Seeking consensus can support change by increasing buy-in, communication, and active listening. 

But, consensus doesn’t mean 100% agreement of all those impacted by a decision. 

In practice, it often means that major stakeholders state their opinions, trade-offs are made, and a path is selected.  That path may be agreed upon by many of the participants, but not necessarily all of them.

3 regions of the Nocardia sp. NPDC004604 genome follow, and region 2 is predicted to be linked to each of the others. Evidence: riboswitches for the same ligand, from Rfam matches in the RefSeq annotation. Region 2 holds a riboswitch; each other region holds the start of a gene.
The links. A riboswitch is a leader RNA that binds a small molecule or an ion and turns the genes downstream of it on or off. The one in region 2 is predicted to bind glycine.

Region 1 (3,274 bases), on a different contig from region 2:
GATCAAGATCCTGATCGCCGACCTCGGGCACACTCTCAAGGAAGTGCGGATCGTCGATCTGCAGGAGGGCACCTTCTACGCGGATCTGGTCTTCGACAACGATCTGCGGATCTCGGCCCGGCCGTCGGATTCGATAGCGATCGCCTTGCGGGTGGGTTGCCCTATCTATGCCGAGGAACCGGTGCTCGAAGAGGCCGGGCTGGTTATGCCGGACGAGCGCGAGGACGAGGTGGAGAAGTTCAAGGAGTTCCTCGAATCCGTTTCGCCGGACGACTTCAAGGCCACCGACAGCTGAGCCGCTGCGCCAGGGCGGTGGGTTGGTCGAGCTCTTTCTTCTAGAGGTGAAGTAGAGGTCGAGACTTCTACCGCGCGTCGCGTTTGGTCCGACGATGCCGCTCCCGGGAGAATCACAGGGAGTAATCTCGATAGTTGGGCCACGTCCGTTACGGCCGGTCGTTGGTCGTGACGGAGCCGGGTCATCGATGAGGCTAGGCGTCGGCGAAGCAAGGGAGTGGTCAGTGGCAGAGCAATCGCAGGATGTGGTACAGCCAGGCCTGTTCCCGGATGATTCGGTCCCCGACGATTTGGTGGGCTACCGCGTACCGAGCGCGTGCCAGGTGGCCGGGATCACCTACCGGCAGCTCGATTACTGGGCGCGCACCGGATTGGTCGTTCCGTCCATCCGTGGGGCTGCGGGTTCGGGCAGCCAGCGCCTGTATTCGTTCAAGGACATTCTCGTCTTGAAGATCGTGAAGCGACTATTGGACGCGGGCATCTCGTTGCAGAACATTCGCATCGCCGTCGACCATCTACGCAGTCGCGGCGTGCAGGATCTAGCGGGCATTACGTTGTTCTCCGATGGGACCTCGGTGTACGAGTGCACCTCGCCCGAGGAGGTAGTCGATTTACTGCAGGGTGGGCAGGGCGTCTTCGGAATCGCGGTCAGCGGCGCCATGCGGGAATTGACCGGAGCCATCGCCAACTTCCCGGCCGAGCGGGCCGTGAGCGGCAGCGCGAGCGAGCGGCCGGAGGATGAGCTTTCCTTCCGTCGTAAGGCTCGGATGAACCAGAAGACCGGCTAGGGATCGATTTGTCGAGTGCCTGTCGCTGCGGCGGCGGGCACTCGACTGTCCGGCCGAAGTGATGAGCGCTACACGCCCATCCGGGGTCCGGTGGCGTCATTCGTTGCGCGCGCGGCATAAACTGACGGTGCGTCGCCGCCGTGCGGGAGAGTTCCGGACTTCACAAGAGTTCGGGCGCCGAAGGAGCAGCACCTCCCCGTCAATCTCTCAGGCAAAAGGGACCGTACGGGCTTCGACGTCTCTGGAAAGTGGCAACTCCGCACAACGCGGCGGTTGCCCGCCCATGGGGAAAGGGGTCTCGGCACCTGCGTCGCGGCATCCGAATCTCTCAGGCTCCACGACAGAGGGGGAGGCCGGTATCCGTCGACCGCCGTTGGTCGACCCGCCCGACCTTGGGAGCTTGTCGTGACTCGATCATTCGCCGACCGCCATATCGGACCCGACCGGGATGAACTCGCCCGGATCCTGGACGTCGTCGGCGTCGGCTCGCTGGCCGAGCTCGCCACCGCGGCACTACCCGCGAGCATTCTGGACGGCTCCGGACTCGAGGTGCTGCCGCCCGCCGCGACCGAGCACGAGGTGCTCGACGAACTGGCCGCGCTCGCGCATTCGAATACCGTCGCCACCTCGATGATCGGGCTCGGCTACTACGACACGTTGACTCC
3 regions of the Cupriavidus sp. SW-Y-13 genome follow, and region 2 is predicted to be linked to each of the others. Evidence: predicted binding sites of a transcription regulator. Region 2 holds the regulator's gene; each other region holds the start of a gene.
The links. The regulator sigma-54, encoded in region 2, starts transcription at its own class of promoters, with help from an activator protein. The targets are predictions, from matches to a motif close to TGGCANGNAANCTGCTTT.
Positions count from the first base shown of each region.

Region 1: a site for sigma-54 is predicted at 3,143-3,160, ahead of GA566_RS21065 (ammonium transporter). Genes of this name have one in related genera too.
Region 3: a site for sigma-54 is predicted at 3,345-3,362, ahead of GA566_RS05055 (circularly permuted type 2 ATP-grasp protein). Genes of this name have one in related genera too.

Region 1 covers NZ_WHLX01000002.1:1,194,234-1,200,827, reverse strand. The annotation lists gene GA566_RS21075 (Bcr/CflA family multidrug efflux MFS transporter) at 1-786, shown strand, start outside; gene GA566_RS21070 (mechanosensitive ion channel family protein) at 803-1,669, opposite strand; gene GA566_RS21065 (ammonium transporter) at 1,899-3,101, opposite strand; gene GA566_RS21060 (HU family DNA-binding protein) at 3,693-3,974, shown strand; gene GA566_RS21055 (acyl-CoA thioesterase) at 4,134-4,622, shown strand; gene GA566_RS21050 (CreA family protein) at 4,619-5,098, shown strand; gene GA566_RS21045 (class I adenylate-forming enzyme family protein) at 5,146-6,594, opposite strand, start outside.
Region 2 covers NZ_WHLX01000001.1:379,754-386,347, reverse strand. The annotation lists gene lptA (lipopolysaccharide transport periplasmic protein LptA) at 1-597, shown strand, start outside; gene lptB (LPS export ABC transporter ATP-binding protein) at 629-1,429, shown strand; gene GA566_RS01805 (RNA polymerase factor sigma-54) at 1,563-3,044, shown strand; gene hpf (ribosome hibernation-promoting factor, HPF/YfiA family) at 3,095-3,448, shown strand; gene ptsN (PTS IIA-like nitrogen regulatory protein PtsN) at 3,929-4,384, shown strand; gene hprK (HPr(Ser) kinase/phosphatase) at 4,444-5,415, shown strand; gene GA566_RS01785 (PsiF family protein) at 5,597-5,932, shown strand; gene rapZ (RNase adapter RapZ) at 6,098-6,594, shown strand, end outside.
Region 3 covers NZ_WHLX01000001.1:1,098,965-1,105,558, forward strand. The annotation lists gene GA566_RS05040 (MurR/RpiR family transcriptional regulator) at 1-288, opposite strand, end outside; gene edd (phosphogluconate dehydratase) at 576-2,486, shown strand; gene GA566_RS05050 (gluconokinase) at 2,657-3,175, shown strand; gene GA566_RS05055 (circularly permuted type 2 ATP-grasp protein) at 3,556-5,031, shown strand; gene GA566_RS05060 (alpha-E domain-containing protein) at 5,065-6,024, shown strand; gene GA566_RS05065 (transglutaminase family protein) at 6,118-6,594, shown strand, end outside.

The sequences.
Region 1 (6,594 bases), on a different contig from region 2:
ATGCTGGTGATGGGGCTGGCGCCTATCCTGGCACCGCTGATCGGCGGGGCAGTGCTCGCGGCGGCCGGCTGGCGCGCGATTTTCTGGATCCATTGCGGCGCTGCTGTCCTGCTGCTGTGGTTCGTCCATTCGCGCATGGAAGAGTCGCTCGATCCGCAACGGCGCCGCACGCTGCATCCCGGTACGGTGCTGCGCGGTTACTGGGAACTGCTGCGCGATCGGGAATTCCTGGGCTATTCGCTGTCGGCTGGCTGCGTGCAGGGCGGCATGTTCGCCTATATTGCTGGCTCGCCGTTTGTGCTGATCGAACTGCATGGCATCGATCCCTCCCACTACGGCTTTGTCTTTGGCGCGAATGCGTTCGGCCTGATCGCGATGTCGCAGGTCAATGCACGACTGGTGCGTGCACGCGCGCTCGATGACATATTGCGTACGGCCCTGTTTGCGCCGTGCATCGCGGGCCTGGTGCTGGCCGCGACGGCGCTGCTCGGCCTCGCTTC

When considered a substitute for decision-making (as opposed to a supplement), consensus can impede progress and reduce flexibility.

To make matters worse, consensus can be confused with communication.  People are included in the pursuit of consensus only to insure they’re “in the loop.”

In my experience, when trust, respect, and open communication exist within an organization, decisions can be made outside of committee.